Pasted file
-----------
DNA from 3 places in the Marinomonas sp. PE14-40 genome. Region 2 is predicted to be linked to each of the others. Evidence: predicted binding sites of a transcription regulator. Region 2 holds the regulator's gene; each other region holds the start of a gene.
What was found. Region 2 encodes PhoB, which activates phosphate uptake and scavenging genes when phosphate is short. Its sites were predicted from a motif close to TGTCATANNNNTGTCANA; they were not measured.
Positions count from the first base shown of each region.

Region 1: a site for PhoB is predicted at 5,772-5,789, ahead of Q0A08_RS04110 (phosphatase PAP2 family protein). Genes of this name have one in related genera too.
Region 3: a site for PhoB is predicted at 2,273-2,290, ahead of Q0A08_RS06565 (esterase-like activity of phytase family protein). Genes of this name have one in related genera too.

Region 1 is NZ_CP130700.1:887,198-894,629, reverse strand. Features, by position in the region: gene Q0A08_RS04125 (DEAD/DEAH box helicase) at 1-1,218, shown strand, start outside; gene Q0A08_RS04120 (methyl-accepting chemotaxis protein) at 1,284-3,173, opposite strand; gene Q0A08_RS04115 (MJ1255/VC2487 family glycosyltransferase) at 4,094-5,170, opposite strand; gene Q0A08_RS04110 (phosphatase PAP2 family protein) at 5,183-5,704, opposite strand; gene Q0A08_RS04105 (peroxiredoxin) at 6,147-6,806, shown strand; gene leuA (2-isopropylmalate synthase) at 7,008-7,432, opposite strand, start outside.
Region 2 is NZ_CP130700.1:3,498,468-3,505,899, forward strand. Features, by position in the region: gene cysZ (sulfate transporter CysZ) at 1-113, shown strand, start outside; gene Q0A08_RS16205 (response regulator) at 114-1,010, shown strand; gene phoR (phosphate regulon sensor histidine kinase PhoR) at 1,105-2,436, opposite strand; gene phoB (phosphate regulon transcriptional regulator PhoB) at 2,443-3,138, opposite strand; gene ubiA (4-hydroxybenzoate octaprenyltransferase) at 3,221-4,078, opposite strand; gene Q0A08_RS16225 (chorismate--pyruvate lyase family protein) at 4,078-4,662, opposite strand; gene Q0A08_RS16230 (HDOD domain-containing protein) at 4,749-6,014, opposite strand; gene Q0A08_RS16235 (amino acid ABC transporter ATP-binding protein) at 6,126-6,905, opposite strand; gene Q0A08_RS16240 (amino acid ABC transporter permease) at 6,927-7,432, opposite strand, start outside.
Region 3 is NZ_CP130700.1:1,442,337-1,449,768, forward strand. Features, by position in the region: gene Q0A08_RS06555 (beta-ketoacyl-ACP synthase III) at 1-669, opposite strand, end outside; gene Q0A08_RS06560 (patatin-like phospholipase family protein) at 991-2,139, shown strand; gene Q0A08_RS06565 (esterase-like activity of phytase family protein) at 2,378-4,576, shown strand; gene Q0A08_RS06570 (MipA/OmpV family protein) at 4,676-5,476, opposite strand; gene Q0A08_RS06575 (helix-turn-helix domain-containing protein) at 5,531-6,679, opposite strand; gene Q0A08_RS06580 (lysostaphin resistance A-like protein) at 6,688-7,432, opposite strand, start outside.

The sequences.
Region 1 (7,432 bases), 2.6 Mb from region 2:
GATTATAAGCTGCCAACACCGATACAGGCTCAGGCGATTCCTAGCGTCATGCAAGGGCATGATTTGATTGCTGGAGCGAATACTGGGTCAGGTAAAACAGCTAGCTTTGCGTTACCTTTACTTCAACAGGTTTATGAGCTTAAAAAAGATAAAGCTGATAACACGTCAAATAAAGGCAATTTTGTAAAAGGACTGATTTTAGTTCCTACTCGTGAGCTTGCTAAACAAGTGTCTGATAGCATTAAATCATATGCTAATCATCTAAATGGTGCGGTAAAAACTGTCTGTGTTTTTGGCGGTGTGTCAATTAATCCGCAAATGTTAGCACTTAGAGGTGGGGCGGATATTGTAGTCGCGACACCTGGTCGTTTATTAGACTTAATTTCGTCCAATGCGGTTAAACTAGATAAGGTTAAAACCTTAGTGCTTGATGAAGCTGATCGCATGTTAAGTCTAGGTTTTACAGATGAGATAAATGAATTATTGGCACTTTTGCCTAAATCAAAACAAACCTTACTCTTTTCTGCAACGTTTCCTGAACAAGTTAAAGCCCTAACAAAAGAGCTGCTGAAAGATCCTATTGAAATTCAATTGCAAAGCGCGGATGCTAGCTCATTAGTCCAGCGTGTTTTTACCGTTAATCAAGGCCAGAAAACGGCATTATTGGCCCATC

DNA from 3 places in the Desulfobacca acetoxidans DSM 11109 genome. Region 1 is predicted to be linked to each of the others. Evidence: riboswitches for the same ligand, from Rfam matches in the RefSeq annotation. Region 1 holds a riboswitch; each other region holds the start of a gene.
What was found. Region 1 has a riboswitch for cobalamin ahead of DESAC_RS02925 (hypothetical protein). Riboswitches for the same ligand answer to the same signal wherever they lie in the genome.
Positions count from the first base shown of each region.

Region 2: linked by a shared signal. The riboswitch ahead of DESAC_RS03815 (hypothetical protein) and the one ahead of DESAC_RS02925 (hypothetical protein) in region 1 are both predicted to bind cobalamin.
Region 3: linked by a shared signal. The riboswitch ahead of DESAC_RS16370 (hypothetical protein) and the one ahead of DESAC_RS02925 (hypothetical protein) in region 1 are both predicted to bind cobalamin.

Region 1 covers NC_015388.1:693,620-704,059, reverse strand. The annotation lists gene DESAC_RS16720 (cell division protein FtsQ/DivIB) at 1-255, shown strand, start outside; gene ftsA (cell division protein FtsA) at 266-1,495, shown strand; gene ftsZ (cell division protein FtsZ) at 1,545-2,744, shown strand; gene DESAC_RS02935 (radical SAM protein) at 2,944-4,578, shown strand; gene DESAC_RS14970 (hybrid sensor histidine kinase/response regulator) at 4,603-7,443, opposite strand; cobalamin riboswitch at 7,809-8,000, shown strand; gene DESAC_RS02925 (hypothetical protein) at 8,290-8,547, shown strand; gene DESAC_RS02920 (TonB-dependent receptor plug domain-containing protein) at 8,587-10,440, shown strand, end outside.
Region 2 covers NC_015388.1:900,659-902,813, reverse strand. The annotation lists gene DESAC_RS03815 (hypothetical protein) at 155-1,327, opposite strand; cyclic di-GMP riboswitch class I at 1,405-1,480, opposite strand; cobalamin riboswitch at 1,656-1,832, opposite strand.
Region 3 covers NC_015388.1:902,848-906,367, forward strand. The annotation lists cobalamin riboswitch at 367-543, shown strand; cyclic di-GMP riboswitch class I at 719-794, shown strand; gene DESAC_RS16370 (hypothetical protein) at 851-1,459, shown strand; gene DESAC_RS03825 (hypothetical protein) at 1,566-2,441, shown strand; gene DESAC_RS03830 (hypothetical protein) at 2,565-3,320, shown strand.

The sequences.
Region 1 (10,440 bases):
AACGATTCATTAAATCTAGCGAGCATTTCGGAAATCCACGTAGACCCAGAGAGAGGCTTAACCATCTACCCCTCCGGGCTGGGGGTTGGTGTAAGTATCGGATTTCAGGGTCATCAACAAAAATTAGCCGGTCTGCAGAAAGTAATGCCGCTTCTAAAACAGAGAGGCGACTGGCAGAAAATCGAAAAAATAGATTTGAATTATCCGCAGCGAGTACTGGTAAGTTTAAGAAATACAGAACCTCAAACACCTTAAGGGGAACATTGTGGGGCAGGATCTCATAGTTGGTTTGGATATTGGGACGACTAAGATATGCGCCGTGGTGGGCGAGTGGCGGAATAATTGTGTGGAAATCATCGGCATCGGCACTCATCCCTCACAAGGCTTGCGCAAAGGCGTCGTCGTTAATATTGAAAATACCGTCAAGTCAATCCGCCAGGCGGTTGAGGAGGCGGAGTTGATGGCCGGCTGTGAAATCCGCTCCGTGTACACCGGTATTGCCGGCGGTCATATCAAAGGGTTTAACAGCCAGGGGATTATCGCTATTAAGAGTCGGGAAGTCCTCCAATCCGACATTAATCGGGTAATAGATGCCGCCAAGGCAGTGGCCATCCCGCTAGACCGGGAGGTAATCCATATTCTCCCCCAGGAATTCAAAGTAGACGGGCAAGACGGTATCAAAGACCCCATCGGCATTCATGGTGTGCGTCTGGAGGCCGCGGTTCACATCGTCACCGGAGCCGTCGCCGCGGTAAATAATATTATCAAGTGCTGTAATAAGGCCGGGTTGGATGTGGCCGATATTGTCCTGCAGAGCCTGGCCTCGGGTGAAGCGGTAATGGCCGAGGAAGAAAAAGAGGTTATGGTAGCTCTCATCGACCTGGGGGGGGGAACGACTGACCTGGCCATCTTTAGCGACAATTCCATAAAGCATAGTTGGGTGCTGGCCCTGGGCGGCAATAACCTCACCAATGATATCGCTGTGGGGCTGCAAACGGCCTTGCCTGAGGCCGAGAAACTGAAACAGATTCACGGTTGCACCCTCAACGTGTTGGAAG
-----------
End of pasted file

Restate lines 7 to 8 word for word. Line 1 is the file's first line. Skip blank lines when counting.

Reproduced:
Region 2 is NZ_CP130700.1:3,498,468-3,505,899, forward strand. Features, by position in the region: gene cysZ (sulfate transporter CysZ) at 1-113, shown strand, start outside; gene Q0A08_RS16205 (response regulator) at 114-1,010, shown strand; gene phoR (phosphate regulon sensor histidine kinase PhoR) at 1,105-2,436, opposite strand; gene phoB (phosphate regulon transcriptional regulator PhoB) at 2,443-3,138, opposite strand; gene ubiA (4-hydroxybenzoate octaprenyltransferase) at 3,221-4,078, opposite strand; gene Q0A08_RS16225 (chorismate--pyruvate lyase family protein) at 4,078-4,662, opposite strand; gene Q0A08_RS16230 (HDOD domain-containing protein) at 4,749-6,014, opposite strand; gene Q0A08_RS16235 (amino acid ABC transporter ATP-binding protein) at 6,126-6,905, opposite strand; gene Q0A08_RS16240 (amino acid ABC transporter permease) at 6,927-7,432, opposite strand, start outside.
Region 3 is NZ_CP130700.1:1,442,337-1,449,768, forward strand. Features, by position in the region: gene Q0A08_RS06555 (beta-ketoacyl-ACP synthase III) at 1-669, opposite strand, end outside; gene Q0A08_RS06560 (patatin-like phospholipase family protein) at 991-2,139, shown strand; gene Q0A08_RS06565 (esterase-like activity of phytase family protein) at 2,378-4,576, shown strand; gene Q0A08_RS06570 (MipA/OmpV family protein) at 4,676-5,476, opposite strand; gene Q0A08_RS06575 (helix-turn-helix domain-containing protein) at 5,531-6,679, opposite strand; gene Q0A08_RS06580 (lysostaphin resistance A-like protein) at 6,688-7,432, opposite strand, start outside.